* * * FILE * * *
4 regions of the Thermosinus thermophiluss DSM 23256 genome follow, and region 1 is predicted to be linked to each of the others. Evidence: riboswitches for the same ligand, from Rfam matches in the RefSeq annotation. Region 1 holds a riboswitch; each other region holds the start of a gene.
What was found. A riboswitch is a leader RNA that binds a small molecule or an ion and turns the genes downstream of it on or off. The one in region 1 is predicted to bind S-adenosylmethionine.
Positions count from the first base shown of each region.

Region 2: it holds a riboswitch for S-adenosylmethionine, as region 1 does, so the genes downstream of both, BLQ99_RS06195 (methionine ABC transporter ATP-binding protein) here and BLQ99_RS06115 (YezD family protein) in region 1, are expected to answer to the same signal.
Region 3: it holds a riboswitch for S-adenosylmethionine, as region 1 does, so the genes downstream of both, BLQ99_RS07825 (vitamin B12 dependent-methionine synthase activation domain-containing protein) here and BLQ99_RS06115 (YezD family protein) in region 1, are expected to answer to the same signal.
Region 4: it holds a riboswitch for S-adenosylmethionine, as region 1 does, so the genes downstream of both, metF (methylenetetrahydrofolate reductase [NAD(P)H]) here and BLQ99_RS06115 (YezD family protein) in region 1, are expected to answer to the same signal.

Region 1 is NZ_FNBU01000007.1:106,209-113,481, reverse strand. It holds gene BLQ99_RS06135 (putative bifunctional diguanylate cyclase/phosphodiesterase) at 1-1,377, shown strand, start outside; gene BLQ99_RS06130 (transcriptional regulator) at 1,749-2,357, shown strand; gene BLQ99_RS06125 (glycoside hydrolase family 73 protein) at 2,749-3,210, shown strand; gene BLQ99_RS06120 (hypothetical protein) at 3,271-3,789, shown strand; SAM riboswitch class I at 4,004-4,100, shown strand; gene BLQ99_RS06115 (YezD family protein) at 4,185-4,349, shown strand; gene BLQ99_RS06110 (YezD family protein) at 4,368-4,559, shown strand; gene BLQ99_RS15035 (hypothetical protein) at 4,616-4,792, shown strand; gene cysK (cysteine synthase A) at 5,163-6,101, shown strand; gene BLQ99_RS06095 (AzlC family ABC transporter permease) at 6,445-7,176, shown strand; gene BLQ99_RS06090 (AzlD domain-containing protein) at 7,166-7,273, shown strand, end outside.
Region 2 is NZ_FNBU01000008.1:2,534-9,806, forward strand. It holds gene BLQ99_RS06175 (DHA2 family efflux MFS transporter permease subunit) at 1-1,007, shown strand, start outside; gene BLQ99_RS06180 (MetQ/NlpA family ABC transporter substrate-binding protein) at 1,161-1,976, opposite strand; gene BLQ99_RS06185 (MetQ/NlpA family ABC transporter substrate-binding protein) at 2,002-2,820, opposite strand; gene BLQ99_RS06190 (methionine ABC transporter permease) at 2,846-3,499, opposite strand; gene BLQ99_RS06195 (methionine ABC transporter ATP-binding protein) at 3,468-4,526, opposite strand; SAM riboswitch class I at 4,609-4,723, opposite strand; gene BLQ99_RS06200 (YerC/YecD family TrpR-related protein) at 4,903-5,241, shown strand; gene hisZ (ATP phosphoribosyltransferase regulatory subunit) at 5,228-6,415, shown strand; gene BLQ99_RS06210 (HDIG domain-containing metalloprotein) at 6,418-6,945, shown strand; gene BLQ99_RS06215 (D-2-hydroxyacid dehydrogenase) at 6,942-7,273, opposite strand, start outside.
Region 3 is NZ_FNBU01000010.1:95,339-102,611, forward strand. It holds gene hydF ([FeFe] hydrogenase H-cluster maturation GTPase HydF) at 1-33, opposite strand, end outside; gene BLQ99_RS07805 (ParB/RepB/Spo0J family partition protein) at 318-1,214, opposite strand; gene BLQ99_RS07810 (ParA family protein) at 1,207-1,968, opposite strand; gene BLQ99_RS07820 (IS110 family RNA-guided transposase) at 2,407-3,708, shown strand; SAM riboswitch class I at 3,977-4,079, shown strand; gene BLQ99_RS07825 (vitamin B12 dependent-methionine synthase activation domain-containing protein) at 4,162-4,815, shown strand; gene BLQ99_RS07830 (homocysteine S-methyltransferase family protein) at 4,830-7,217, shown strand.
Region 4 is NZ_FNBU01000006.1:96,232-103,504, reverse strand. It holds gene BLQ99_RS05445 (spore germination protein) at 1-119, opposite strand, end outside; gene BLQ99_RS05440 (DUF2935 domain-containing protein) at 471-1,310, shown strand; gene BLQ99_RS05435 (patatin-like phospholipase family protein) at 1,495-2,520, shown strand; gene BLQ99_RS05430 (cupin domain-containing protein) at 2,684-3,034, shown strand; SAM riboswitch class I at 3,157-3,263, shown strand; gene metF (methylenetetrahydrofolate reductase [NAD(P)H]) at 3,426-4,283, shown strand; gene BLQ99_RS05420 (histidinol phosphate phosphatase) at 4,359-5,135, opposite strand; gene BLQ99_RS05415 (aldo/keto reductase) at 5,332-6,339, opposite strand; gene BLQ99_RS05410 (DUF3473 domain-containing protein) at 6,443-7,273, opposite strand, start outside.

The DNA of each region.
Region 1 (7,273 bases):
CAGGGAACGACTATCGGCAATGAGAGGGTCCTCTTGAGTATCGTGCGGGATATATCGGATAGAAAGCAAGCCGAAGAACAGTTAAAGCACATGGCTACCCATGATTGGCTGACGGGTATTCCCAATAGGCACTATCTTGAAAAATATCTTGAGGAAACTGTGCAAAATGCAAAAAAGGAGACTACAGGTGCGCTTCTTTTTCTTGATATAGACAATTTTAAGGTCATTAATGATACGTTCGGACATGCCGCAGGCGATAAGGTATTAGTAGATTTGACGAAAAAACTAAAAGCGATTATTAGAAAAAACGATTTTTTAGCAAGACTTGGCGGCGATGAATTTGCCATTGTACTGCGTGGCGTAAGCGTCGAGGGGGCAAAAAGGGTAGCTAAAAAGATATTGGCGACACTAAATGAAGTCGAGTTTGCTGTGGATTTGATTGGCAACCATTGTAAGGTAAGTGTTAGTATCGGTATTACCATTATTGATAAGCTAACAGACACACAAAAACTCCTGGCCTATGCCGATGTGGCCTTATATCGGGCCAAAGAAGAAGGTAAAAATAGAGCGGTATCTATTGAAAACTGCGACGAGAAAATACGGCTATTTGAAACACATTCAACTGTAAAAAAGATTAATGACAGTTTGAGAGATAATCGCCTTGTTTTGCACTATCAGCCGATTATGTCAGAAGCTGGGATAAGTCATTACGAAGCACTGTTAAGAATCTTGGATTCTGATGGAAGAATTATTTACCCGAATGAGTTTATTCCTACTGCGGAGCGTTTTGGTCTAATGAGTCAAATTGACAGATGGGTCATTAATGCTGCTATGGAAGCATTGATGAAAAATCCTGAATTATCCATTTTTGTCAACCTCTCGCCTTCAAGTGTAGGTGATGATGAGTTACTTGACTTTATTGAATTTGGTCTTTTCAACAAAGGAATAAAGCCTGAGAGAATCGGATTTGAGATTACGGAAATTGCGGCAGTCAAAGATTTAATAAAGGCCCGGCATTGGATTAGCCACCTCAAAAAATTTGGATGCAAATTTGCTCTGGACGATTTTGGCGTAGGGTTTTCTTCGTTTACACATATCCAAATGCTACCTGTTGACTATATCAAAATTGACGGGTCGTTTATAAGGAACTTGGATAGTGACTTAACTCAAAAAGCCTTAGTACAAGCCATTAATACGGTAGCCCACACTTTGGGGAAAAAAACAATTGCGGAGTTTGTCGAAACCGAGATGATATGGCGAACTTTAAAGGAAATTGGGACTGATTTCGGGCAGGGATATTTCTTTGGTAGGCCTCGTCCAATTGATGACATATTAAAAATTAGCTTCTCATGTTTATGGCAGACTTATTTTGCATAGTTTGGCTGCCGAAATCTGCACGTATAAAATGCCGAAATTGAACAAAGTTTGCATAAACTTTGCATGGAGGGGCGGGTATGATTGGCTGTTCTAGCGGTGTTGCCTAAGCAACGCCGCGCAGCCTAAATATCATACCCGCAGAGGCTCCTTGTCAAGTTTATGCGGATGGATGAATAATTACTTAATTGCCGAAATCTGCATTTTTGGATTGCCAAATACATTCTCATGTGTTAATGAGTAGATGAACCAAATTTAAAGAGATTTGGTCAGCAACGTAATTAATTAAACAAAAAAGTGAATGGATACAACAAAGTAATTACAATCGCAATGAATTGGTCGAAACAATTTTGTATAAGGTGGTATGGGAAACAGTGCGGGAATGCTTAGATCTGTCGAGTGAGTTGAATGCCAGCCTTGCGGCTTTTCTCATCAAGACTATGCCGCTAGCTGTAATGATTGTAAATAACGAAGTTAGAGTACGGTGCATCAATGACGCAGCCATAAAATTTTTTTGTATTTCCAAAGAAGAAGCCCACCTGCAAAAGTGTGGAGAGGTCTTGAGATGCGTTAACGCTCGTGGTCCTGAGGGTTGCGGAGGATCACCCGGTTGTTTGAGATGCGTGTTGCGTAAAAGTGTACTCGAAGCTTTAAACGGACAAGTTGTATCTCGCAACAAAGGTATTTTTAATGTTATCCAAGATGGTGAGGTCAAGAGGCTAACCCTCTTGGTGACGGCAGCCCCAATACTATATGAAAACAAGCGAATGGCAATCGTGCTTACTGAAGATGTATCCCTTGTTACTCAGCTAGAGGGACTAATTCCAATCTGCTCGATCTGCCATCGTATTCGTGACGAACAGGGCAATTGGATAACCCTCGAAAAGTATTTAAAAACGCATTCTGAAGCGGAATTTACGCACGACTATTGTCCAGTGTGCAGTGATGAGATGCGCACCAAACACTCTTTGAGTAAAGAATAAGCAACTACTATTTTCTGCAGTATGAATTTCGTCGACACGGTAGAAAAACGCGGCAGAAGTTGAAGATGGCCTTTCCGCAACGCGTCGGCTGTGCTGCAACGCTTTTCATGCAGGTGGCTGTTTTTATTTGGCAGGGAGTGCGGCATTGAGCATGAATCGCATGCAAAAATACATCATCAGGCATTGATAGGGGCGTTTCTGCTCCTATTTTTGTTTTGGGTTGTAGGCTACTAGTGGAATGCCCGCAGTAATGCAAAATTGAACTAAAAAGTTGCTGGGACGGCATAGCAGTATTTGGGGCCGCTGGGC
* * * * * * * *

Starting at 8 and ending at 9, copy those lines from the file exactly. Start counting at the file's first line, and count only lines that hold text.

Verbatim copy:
Region 2 is NZ_FNBU01000008.1:2,534-9,806, forward strand. It holds gene BLQ99_RS06175 (DHA2 family efflux MFS transporter permease subunit) at 1-1,007, shown strand, start outside; gene BLQ99_RS06180 (MetQ/NlpA family ABC transporter substrate-binding protein) at 1,161-1,976, opposite strand; gene BLQ99_RS06185 (MetQ/NlpA family ABC transporter substrate-binding protein) at 2,002-2,820, opposite strand; gene BLQ99_RS06190 (methionine ABC transporter permease) at 2,846-3,499, opposite strand; gene BLQ99_RS06195 (methionine ABC transporter ATP-binding protein) at 3,468-4,526, opposite strand; SAM riboswitch class I at 4,609-4,723, opposite strand; gene BLQ99_RS06200 (YerC/YecD family TrpR-related protein) at 4,903-5,241, shown strand; gene hisZ (ATP phosphoribosyltransferase regulatory subunit) at 5,228-6,415, shown strand; gene BLQ99_RS06210 (HDIG domain-containing metalloprotein) at 6,418-6,945, shown strand; gene BLQ99_RS06215 (D-2-hydroxyacid dehydrogenase) at 6,942-7,273, opposite strand, start outside.
Region 3 is NZ_FNBU01000010.1:95,339-102,611, forward strand. It holds gene hydF ([FeFe] hydrogenase H-cluster maturation GTPase HydF) at 1-33, opposite strand, end outside; gene BLQ99_RS07805 (ParB/RepB/Spo0J family partition protein) at 318-1,214, opposite strand; gene BLQ99_RS07810 (ParA family protein) at 1,207-1,968, opposite strand; gene BLQ99_RS07820 (IS110 family RNA-guided transposase) at 2,407-3,708, shown strand; SAM riboswitch class I at 3,977-4,079, shown strand; gene BLQ99_RS07825 (vitamin B12 dependent-methionine synthase activation domain-containing protein) at 4,162-4,815, shown strand; gene BLQ99_RS07830 (homocysteine S-methyltransferase family protein) at 4,830-7,217, shown strand.